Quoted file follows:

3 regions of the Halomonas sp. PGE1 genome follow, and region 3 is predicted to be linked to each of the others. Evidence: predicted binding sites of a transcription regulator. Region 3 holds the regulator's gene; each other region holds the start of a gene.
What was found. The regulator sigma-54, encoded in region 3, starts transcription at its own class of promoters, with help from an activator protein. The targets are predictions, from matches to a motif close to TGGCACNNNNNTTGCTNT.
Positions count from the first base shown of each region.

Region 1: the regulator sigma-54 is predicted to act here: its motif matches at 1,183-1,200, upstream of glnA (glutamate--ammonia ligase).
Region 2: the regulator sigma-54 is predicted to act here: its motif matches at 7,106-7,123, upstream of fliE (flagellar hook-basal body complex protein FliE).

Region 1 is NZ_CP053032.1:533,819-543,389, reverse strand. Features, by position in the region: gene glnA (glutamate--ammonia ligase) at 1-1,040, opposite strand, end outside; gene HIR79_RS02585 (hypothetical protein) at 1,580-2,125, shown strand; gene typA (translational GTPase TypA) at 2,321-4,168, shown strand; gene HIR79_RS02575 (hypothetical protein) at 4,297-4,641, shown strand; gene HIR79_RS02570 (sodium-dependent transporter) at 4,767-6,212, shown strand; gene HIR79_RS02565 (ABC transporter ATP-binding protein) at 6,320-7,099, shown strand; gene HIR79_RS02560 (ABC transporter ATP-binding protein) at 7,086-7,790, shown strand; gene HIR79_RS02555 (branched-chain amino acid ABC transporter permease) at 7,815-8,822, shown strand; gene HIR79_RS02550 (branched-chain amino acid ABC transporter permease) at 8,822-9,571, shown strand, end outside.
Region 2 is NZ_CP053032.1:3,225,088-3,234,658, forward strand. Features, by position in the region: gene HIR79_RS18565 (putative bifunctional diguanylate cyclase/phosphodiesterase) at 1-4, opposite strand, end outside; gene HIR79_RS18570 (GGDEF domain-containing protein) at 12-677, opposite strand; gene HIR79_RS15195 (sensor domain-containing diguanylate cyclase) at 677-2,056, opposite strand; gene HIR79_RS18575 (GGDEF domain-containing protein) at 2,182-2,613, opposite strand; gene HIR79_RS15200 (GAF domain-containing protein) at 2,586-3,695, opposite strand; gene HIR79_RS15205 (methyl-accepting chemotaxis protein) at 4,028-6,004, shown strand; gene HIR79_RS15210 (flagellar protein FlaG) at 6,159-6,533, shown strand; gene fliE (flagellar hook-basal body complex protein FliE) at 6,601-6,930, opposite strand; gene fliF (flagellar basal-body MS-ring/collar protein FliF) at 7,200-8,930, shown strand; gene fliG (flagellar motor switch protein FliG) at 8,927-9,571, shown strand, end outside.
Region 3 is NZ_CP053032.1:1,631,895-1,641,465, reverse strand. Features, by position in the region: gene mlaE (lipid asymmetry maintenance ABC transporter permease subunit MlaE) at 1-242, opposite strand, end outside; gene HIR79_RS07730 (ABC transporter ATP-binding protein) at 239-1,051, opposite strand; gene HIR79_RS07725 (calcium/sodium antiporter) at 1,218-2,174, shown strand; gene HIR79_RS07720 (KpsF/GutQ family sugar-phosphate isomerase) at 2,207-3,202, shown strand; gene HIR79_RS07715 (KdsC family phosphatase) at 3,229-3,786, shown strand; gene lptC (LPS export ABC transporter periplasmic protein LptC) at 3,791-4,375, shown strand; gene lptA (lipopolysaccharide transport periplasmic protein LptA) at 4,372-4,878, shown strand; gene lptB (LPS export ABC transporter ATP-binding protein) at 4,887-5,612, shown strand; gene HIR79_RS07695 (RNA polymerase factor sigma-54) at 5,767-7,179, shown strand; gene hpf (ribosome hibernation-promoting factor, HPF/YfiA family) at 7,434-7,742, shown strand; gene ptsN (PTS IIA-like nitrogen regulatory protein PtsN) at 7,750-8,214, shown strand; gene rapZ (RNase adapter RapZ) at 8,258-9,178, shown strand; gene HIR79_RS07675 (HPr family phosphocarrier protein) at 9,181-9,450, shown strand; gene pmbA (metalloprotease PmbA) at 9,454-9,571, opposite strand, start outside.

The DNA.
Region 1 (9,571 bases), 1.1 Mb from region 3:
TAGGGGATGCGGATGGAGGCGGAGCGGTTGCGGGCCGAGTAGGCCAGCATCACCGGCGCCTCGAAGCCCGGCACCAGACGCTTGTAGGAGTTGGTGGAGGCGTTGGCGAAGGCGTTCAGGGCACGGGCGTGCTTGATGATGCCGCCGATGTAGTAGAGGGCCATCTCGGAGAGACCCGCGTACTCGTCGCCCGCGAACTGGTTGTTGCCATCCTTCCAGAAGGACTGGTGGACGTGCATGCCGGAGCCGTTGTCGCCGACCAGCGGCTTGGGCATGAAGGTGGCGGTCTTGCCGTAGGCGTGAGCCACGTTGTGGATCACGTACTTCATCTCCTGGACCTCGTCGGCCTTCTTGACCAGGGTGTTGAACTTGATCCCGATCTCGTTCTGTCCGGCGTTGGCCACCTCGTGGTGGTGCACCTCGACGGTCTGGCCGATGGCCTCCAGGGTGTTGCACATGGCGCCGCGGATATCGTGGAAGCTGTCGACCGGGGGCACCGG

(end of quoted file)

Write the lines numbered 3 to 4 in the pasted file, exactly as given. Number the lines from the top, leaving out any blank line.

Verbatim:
Positions count from the first base shown of each region.

Region 1: the regulator sigma-54 is predicted to act here: its motif matches at 1,183-1,200, upstream of glnA (glutamate--ammonia ligase).